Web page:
Christians Need To Have Convictions

August 22, 2015

                Christians Need To Have Convictions

If you have ever been shocked by electricity, I’m sure you don’t need to be told to be careful around bare wires. Touching a bare wire is just something you don’t do. It is the same way with moral convictions. We are thoroughly convinced of their importance. They are beliefs that we don’t easily violate.

A Christian without convictions isn’t easily deceived. He isn’t easily tempted to do wrong. He doesn’t make decisions without giving serious thought to whether it is right or wrong. When he is faced with the temptation to do something wrong he doesn’t spend time debating about whether he should do it. He just says, “No, I don’t do that,” and moves on.

Firm convictions rest on sound reasoning. Perhaps a new Christian might say, “I don’t do that because I have observed that other Christians don’t do it.” That isn’t sufficient. He needs to be convinced in his own mind about what is right and wrong. Only then will it be a firm conviction. Perhaps he hears that good Christians get married instead of just living together. As time goes on he sees that Christians have good reason for their convictions about marriage.

There are two foundations that sustain firm convictions. First of all, we observe that those with strong convictions have a happy, successful life because they don’t make as many foolish decisions. It is a matter of discernment to see that immoral behavior has a negative result and that acts of virtue have a positive result.

For genuine Christians, firm convictions also rest on what the Bible says. They are convinced that the Bible is divine revelation and they want to respect and please God because they love him. Jesus said, “If ye love me, keep my commandments” (John 14:15)

More and more people in our day are without firm convictions because they are told that there are no absolute moral standards. Some years ago we heard about “situation ethics.” By that, they were saying that it depends on the situation. Sometimes what is right is wrong and sometimes what is wrong is right. That leaves us in confusion. Many in our day are saying that Christians are too judgmental. They say also that Christianity puts too many restrictions on people. They insist that we should have liberty to make our own decisions about right and wrong. What is right for one is wrong for another, and vice versa. That also leaves society in confusion.

Having convictions enables us to have integrity. In case you aren’t sure what integrity is, let me explain. The word means to be complete; not lacking in any essential part. For example, let’s say that a house wife has a blender. It looks clean and almost new. It runs. The only problem is that the rubber gasket is broken. Without it, it is useless. If we are lacking in some attribute of character it hurts our testimony and we are passed over when a search is made for someone to fill an important position. We may have a number of good qualities, but if we are lacking in one that is important, we are disqualified. The more good qualities we have, the more qualified we are.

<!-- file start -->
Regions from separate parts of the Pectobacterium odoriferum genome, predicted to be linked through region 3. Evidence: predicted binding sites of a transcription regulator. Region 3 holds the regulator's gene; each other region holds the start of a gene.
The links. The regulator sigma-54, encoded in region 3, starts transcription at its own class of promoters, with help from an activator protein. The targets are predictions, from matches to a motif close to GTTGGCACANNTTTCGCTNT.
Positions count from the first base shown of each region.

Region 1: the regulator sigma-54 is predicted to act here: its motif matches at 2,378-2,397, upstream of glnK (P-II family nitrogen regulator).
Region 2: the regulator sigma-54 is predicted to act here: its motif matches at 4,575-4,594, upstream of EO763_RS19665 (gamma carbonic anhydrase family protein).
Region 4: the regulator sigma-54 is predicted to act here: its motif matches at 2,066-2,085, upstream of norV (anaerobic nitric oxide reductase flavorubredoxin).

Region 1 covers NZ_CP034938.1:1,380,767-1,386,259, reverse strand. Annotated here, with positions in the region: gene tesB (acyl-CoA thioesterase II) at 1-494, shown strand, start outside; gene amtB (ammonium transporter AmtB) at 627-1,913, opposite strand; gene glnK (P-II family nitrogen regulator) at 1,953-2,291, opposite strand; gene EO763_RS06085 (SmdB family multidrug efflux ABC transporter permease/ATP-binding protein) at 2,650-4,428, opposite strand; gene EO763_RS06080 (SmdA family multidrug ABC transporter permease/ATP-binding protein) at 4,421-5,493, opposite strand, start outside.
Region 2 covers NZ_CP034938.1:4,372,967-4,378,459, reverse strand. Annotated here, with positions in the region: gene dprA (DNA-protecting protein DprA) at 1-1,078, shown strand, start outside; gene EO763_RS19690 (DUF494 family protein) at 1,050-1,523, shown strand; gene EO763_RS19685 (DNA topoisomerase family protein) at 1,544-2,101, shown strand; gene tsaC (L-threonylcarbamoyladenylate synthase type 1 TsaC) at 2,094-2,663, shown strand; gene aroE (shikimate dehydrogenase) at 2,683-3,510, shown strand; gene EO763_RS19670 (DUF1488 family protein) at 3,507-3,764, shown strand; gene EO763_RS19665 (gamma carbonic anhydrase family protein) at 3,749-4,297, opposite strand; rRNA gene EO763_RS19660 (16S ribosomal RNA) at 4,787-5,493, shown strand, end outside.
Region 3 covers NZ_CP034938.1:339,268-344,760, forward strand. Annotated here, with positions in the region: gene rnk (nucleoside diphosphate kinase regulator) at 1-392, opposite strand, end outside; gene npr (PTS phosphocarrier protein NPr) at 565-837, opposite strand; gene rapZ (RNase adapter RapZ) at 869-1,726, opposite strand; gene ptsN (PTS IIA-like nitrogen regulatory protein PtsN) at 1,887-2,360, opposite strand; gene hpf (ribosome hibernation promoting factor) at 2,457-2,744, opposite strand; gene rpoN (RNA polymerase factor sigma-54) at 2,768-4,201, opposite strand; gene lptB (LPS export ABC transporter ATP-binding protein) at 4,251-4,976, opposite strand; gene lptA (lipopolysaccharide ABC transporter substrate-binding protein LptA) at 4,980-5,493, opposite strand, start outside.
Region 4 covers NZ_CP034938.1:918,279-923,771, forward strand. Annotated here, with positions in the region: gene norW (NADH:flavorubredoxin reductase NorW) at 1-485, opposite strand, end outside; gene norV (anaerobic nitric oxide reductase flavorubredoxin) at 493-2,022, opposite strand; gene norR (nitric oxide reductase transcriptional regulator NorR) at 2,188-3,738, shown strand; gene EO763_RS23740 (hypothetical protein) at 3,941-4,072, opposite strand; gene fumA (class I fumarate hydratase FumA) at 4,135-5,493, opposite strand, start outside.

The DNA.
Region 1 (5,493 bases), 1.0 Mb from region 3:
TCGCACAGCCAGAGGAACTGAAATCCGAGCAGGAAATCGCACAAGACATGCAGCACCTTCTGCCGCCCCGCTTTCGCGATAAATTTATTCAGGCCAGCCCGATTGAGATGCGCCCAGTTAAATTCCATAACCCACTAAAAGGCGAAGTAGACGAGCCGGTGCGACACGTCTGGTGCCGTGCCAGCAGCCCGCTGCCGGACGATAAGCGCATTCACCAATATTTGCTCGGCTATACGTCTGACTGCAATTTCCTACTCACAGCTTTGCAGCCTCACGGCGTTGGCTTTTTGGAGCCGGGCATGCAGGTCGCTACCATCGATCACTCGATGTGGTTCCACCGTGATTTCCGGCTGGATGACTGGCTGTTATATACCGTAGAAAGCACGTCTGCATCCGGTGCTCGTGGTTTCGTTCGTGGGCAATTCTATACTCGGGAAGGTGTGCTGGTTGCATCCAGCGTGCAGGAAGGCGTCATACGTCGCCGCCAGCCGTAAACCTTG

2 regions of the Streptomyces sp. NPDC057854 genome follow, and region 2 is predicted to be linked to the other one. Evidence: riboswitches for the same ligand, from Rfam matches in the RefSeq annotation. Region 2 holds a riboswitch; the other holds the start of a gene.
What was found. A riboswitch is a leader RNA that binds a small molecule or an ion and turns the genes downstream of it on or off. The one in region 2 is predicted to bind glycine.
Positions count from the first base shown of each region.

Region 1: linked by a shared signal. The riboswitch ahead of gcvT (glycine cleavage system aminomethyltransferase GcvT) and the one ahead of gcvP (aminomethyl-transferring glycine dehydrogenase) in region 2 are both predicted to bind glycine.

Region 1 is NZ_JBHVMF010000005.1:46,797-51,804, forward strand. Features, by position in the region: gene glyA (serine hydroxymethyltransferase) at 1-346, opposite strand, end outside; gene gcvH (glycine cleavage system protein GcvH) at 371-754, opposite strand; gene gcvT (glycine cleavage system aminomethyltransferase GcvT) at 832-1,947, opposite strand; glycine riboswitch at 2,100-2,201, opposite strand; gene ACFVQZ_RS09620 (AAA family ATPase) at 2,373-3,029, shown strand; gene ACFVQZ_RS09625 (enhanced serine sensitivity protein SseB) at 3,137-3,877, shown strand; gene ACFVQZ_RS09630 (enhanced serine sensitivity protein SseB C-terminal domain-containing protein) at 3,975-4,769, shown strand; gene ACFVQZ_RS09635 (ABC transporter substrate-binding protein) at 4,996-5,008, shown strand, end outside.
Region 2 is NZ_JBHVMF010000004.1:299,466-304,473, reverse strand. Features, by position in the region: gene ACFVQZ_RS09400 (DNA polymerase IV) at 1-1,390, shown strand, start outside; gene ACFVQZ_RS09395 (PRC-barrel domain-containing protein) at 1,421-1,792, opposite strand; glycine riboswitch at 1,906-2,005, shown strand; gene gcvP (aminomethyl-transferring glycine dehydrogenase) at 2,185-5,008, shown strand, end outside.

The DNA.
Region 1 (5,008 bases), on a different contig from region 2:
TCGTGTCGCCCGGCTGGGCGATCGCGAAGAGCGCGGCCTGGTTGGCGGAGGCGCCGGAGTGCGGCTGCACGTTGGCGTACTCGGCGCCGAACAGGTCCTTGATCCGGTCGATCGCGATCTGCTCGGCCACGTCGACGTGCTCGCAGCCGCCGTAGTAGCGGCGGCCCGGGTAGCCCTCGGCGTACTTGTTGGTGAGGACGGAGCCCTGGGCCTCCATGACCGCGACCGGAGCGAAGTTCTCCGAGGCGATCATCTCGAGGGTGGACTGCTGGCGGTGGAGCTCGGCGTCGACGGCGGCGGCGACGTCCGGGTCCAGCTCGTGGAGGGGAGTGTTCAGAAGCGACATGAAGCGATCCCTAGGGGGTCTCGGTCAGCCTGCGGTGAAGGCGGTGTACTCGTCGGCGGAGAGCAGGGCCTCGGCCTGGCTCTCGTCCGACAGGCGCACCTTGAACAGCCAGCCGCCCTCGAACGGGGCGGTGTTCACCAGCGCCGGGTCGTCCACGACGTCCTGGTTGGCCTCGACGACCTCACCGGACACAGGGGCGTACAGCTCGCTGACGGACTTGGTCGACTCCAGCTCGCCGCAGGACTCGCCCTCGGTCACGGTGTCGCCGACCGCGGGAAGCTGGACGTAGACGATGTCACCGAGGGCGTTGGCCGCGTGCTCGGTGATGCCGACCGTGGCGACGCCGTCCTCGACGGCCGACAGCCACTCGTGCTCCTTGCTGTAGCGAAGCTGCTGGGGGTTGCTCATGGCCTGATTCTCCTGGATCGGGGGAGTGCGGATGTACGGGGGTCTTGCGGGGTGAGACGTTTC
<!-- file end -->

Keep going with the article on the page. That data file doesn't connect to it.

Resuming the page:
It would be impossible to make a list of all the convictions we should have. There are both negative and positive convictions. Some are basic, like honesty. Under honesty one could add a number of sub convictions. As we mature in life, we need to keep adding convictions as we see the need for them.

Parents who want the best for their children need to be diligent in teaching their children to have convictions. They may not call them convictions, but when they catch their children telling a lie, they need to be quick to teach them that it’s wrong. The same is true of other moral qualities. As children mature they need to develop their own convictions and not just refrain from doing wrong because they fear they will be punished for it.

The Bible teaches submission. James 4:7 says, “Submit yourselves therefore to God. Resist the devil, and he will flee from you.” In I Peter 5:5 we read, “Likewise, ye younger, submit yourselves unto the elder. Yea, all of you be subject one to another, and be clothed with humility: for God resisteth the proud, and giveth grace to the humble.” The obedient Christian has made submission to the will of God one of his convictions. In so doing, a multitude of other does and don’t are included. Some like to call that legalism. If it is done from the heart, it isn’t legalistic. To the one who doesn’t love God, and desire to please him, it may appear to be legalistic.

What controls your behavior? Is it the fear of punishment? Is it the desire to be praised? If we have convictions, our conscience will control our behavior. Our minds are programed to do what our conscience tells us we should or shouldn’t do. That makes us consistent in our behavior. We do what we should, almost without thinking about it.

Don’t be without convictions. You need them as much as you need clothes on your back. Your life will be richer and more productive with them.

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